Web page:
Pushing the mobile solution envelope

Other FSS vendors are likely to follow suit, providing developers with innovative services to push content to mobile devices. As an early indicator of this trend, Microsoft has embarked on several initiatives focusing on how cloud features through Office 365 can enhance SharePoint on-premises deployments.

Increasingly, file-sharing systems will evolve into mobile back-end services, which work behind the scenes, stitching together different applications and data siloes to provide a seamless user experience for task-oriented apps.

Looking ahead, cloud file sharing will likely remain quite useful for getting things done within a mobile-savvy enterprise. But as companies invest in FSS apps, they should also pay attention to their underlying information architecture; for example, how they are indexing and categorizing all of the content they expect to deliver to mobile devices. To support the transformation from pull to push experiences, content delivery needs to become proactive and leverage the contextual queues that can help mobile enterprise solutions push the envelope for user experience and efficiency.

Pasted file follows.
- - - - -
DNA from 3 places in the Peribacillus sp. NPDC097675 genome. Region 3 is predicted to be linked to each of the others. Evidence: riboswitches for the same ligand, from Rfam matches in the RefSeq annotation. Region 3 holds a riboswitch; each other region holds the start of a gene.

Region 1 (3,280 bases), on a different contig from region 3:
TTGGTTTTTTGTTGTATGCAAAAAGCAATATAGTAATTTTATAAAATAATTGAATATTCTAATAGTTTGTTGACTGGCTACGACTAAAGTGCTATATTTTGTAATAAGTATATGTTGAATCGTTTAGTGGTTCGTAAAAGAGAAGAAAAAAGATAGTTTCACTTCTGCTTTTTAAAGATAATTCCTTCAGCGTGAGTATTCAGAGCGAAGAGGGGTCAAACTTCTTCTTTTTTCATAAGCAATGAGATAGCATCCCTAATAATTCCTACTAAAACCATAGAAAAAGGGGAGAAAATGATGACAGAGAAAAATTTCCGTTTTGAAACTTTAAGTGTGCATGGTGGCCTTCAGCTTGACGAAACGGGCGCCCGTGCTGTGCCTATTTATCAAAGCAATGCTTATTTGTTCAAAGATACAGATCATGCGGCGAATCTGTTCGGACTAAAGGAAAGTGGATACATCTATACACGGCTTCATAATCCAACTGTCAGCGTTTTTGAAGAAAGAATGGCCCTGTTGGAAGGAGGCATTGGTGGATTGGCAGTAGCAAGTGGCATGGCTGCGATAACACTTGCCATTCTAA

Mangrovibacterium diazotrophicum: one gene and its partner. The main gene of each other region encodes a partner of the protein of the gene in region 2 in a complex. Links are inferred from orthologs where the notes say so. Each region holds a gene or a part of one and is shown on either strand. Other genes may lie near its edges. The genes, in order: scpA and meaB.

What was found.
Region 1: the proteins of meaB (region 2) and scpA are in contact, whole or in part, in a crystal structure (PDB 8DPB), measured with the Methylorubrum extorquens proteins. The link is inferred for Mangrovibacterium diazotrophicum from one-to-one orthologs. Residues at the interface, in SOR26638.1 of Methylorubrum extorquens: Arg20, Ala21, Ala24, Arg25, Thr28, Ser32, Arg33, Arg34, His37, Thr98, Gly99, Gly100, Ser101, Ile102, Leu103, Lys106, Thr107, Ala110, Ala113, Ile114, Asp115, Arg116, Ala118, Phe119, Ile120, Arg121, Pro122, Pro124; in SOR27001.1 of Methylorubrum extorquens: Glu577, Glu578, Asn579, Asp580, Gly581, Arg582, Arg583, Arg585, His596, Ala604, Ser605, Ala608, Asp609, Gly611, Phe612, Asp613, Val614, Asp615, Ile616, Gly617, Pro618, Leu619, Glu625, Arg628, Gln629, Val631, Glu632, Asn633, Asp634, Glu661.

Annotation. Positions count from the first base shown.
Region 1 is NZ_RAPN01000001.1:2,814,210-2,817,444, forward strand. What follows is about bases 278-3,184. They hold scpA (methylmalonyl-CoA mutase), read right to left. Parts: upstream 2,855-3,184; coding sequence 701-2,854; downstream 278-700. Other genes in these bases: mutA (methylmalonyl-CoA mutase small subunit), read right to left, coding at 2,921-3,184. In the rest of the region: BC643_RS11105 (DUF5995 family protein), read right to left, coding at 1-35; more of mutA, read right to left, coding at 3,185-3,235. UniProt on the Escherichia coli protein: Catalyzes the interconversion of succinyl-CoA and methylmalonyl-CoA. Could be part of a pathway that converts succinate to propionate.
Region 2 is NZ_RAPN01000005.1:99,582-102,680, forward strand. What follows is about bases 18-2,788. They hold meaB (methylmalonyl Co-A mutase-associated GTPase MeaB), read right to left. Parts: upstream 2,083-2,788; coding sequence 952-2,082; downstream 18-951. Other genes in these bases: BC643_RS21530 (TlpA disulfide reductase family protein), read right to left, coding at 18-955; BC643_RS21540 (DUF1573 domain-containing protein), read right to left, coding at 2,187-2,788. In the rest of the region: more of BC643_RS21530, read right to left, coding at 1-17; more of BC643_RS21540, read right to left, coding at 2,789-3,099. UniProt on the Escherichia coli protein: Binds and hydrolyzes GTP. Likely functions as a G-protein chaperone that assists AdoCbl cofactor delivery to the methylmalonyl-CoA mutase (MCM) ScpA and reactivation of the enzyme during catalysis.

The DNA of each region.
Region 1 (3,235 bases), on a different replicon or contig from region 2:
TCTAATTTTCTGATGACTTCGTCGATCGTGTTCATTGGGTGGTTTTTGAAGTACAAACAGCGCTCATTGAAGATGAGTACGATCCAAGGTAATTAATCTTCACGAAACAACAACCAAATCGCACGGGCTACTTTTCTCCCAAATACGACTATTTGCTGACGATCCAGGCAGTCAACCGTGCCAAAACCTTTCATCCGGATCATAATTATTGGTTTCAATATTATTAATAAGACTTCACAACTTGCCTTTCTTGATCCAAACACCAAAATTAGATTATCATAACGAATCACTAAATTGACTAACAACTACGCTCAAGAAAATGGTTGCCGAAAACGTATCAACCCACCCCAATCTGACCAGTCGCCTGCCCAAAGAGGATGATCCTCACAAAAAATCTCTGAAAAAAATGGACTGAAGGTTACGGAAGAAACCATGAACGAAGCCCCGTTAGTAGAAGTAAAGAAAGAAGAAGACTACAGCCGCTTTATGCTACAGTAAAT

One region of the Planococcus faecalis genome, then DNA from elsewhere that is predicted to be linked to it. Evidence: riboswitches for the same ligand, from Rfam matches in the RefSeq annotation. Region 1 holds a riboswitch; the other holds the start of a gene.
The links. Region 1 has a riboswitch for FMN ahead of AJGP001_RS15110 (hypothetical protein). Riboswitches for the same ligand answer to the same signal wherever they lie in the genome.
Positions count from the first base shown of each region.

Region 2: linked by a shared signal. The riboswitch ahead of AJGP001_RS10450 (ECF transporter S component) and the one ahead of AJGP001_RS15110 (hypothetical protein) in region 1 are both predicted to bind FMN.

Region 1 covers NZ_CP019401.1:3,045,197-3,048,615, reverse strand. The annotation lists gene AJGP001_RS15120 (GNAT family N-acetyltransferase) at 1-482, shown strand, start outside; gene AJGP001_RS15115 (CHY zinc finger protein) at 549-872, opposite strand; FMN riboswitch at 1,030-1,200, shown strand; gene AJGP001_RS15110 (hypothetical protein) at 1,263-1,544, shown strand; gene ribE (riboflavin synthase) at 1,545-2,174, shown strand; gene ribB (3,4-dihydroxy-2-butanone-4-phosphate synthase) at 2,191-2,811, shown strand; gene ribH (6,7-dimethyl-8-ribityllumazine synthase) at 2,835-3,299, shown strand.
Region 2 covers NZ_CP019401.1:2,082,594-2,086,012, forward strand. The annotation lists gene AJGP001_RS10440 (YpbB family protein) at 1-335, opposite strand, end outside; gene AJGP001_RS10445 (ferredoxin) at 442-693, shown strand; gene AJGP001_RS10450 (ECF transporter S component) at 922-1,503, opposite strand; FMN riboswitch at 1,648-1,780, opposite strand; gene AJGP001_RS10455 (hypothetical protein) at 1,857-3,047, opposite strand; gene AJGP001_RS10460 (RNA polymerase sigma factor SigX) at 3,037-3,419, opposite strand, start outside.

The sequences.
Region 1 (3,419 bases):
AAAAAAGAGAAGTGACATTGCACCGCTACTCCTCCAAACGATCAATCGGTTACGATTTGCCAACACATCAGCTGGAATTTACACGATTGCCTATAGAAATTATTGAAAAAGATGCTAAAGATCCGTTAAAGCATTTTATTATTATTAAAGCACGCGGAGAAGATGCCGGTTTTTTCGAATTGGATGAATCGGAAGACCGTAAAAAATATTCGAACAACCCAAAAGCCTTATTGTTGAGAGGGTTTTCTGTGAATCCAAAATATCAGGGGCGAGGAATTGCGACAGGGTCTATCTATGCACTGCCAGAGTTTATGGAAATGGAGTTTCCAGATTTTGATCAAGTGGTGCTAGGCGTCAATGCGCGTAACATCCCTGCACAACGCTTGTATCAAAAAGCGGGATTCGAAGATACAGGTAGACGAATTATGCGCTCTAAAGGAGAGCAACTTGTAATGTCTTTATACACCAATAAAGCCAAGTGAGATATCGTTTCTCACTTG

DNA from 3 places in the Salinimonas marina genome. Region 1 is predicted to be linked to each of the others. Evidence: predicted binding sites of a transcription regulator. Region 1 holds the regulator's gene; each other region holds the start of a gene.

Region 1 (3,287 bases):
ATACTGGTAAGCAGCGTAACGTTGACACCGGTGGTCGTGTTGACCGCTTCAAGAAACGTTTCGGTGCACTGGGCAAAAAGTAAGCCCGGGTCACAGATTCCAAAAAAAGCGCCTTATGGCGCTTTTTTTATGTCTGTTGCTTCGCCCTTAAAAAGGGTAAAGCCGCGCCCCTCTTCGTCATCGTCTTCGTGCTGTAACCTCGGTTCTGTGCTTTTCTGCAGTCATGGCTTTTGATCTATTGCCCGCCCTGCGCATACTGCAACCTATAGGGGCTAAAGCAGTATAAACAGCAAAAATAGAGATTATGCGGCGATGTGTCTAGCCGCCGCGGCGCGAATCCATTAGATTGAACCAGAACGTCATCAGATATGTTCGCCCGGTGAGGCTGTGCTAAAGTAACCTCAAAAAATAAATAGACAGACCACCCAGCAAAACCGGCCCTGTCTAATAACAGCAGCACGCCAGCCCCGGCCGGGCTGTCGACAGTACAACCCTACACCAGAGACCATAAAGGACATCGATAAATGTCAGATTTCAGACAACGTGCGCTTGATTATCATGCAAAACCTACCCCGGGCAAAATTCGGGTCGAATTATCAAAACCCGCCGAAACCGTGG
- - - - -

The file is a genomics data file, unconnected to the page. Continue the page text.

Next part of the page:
Next Steps

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This was last published in May 2015

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Is cloud file sharing part of your mobile ECM strategy?
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No.  Since we avoid the cloud because of it's inherent security issues.